On the whole, her message about the importance of stories is one we all need to hear, but not at the expense of what Francis Schaeffer referred to as "True truth".

I received this book free from the publisher through the BookLook Bloggers book review bloggers program. I was not required to write a positive review. The opinions I have expressed are my own. I am disclosing this in accordance with the Federal Trade Commission’s 16 CFR, Part 255: “Guides Concerning the Use of Endorsements and Testimonials in Advertising.”

24 July 2014

Book Review: Messy Spirituality

I heard my friend Mark mention Mike Yaconelli's Messy Spirituality (2002, Zondervan) a couple of times and I liked what he mentioned. I stumbled upon a basically new edition of the book in a local used bookstore, pulled out my 2 bucks, and went home with my purchase. It was 2 bucks well spent; even the listed cover price would be appropriate for this gem.

Messy Spirituality is not a book for those who have it together in their spiritual lives. It is not for those who are pretty good at Christianity. It is not for straight-laced, well-behaved people who like their Christianity easily definable and controllable. Rather, it is a book for sinners, wretches, and rogues who have no hope apart from Jesus who loves them and lavishes them with grace.

This book will make a lot of people uncomfortable, especially the new radical believer who thinks that now that they are saved it will be all good days ahead and sin won't really be a problem anymore. A few years ago, I suspect it may have unsettled me.  If I am honest, there are still parts of what Yaconelli writes that make think, "can that be true?" Regardless, reading this books message of amazing grace makes me want to dance with joy. Yaconelli demonstrates how radically loving Jesus is right in the midst of our mess.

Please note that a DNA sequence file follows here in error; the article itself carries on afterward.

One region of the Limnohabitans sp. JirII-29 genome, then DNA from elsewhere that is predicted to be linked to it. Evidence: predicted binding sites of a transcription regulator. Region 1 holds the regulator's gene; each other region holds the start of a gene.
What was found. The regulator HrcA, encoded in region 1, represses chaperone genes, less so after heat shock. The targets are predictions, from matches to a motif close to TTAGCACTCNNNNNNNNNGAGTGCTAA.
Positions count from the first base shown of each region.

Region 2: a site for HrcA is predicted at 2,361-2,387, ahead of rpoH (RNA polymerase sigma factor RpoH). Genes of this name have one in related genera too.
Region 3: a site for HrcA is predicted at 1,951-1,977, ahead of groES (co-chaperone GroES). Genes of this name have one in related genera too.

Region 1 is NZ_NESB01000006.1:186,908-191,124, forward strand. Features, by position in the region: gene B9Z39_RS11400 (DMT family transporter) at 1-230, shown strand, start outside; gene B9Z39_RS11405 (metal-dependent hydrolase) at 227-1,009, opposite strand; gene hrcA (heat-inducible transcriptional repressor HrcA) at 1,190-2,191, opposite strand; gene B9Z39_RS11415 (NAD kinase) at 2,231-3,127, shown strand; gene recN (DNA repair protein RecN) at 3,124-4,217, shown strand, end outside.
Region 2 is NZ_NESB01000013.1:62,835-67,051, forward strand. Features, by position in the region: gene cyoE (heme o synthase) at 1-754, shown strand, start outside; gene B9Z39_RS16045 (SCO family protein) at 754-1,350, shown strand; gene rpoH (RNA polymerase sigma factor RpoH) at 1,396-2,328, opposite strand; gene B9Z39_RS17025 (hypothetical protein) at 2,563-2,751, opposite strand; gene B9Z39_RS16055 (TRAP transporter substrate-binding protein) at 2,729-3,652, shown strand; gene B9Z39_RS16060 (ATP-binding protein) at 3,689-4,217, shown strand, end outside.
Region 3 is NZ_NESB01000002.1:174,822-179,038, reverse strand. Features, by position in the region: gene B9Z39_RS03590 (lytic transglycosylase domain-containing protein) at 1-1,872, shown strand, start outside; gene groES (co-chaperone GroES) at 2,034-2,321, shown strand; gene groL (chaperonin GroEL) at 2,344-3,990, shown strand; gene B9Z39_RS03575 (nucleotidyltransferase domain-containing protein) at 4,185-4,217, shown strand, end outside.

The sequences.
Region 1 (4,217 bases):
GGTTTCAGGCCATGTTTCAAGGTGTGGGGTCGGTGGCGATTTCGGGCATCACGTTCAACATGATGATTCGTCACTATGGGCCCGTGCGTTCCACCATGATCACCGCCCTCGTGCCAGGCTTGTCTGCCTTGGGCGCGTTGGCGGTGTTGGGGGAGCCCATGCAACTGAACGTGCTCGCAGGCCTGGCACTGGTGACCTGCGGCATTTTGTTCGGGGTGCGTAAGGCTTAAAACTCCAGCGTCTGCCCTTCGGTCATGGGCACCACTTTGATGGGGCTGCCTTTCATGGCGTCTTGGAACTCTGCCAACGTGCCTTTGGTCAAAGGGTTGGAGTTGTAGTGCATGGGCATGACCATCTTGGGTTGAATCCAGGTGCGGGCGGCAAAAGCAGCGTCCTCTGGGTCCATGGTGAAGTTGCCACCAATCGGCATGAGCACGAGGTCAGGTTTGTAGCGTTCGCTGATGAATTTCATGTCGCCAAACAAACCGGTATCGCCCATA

21 July 2014

A Day of Lament

Have you ever had one of those days? A day where it seems that nothing goes right, where bad news piles on top of bad news? Today has been one of those days. A day of lament.

For those unfamiliar with the language of lament, the Bible is full of cries of pain and sorrow. Too often, it seems that the "Christian" message we hear is one of happiness, comfort, and ease. That's not the Bible. Many of the Psalms speak of pain, yet worship in its midst. Jeremiah, the weeping prophet, penned the book, Lamentations.  May we learn from these authors that we can worship in the midst of pain.  CS Lewis once wrote, "God whispers to us in our pleasures, speaks in our conscience, but shouts in our pains: it is his megaphone to rouse a deaf world."

May you read this psalm of lament and worship.

O Lord, I cannot catch my breath
Sorrow crashes like waves upon me
I draw a ragged breath, and I am pulled back under
I cannot find the surface

O Lord, where are you? 
I seek you in my distress
and yet all I hear is silence
I do not know where you are